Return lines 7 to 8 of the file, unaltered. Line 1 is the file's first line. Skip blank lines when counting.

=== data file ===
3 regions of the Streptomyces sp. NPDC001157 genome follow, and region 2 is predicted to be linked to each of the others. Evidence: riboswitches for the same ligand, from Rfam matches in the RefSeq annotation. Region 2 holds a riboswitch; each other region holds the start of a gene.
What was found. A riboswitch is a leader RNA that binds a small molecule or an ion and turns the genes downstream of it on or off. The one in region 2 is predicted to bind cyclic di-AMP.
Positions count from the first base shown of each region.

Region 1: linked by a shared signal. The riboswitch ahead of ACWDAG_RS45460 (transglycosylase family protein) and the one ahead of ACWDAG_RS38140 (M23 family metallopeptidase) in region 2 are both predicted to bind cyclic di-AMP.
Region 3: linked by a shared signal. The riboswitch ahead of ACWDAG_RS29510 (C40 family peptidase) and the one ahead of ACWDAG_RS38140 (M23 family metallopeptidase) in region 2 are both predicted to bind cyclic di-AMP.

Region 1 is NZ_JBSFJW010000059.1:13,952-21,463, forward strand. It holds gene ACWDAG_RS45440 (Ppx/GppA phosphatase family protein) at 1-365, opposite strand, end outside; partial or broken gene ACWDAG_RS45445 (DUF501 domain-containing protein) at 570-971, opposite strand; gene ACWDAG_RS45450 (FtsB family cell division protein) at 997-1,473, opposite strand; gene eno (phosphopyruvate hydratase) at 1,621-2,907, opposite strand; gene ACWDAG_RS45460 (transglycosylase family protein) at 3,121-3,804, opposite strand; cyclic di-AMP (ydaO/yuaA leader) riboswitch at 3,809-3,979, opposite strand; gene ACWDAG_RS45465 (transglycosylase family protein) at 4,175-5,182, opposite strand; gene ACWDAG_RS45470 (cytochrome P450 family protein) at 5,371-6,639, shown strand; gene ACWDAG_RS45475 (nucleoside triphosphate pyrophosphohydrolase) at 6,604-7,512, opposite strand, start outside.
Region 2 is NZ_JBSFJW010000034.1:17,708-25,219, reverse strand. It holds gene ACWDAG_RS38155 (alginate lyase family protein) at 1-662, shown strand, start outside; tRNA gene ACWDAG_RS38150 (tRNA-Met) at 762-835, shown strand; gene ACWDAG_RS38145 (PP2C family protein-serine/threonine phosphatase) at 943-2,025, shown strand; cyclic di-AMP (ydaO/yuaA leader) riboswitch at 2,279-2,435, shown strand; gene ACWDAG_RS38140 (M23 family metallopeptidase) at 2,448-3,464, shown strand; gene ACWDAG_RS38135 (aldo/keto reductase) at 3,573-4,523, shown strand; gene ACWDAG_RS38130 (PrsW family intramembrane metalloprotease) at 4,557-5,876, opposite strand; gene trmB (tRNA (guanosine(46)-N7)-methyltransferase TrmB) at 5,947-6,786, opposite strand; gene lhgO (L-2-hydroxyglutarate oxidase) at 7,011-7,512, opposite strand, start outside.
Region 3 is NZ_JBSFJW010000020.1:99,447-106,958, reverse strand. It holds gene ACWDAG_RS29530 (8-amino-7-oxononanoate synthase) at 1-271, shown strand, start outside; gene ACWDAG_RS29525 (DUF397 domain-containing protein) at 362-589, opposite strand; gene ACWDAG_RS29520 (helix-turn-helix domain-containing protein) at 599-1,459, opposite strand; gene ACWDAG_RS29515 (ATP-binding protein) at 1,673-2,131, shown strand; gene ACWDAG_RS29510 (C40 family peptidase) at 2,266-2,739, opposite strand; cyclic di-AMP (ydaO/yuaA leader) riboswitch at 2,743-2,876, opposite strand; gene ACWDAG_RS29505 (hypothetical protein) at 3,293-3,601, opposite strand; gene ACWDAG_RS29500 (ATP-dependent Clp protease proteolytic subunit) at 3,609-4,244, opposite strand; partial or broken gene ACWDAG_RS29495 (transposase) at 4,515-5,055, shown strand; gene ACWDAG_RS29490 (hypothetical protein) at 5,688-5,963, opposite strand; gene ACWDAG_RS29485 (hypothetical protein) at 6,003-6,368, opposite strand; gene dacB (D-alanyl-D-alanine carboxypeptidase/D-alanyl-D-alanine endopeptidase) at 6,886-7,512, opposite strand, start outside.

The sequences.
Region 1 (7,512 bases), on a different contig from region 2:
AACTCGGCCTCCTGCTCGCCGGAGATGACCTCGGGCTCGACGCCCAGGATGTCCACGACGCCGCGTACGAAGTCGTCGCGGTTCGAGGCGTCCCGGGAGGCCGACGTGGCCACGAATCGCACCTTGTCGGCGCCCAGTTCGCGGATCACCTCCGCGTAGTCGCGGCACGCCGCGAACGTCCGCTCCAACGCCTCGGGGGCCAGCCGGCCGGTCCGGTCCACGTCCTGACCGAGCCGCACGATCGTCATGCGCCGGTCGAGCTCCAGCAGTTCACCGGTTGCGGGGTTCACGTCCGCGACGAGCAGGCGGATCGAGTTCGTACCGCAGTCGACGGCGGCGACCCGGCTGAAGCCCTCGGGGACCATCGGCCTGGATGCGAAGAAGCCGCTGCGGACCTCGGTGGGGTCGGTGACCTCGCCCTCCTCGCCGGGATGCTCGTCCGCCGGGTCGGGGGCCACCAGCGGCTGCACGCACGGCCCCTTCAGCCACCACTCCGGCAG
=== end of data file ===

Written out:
Region 2 is NZ_JBSFJW010000034.1:17,708-25,219, reverse strand. It holds gene ACWDAG_RS38155 (alginate lyase family protein) at 1-662, shown strand, start outside; tRNA gene ACWDAG_RS38150 (tRNA-Met) at 762-835, shown strand; gene ACWDAG_RS38145 (PP2C family protein-serine/threonine phosphatase) at 943-2,025, shown strand; cyclic di-AMP (ydaO/yuaA leader) riboswitch at 2,279-2,435, shown strand; gene ACWDAG_RS38140 (M23 family metallopeptidase) at 2,448-3,464, shown strand; gene ACWDAG_RS38135 (aldo/keto reductase) at 3,573-4,523, shown strand; gene ACWDAG_RS38130 (PrsW family intramembrane metalloprotease) at 4,557-5,876, opposite strand; gene trmB (tRNA (guanosine(46)-N7)-methyltransferase TrmB) at 5,947-6,786, opposite strand; gene lhgO (L-2-hydroxyglutarate oxidase) at 7,011-7,512, opposite strand, start outside.
Region 3 is NZ_JBSFJW010000020.1:99,447-106,958, reverse strand. It holds gene ACWDAG_RS29530 (8-amino-7-oxononanoate synthase) at 1-271, shown strand, start outside; gene ACWDAG_RS29525 (DUF397 domain-containing protein) at 362-589, opposite strand; gene ACWDAG_RS29520 (helix-turn-helix domain-containing protein) at 599-1,459, opposite strand; gene ACWDAG_RS29515 (ATP-binding protein) at 1,673-2,131, shown strand; gene ACWDAG_RS29510 (C40 family peptidase) at 2,266-2,739, opposite strand; cyclic di-AMP (ydaO/yuaA leader) riboswitch at 2,743-2,876, opposite strand; gene ACWDAG_RS29505 (hypothetical protein) at 3,293-3,601, opposite strand; gene ACWDAG_RS29500 (ATP-dependent Clp protease proteolytic subunit) at 3,609-4,244, opposite strand; partial or broken gene ACWDAG_RS29495 (transposase) at 4,515-5,055, shown strand; gene ACWDAG_RS29490 (hypothetical protein) at 5,688-5,963, opposite strand; gene ACWDAG_RS29485 (hypothetical protein) at 6,003-6,368, opposite strand; gene dacB (D-alanyl-D-alanine carboxypeptidase/D-alanyl-D-alanine endopeptidase) at 6,886-7,512, opposite strand, start outside.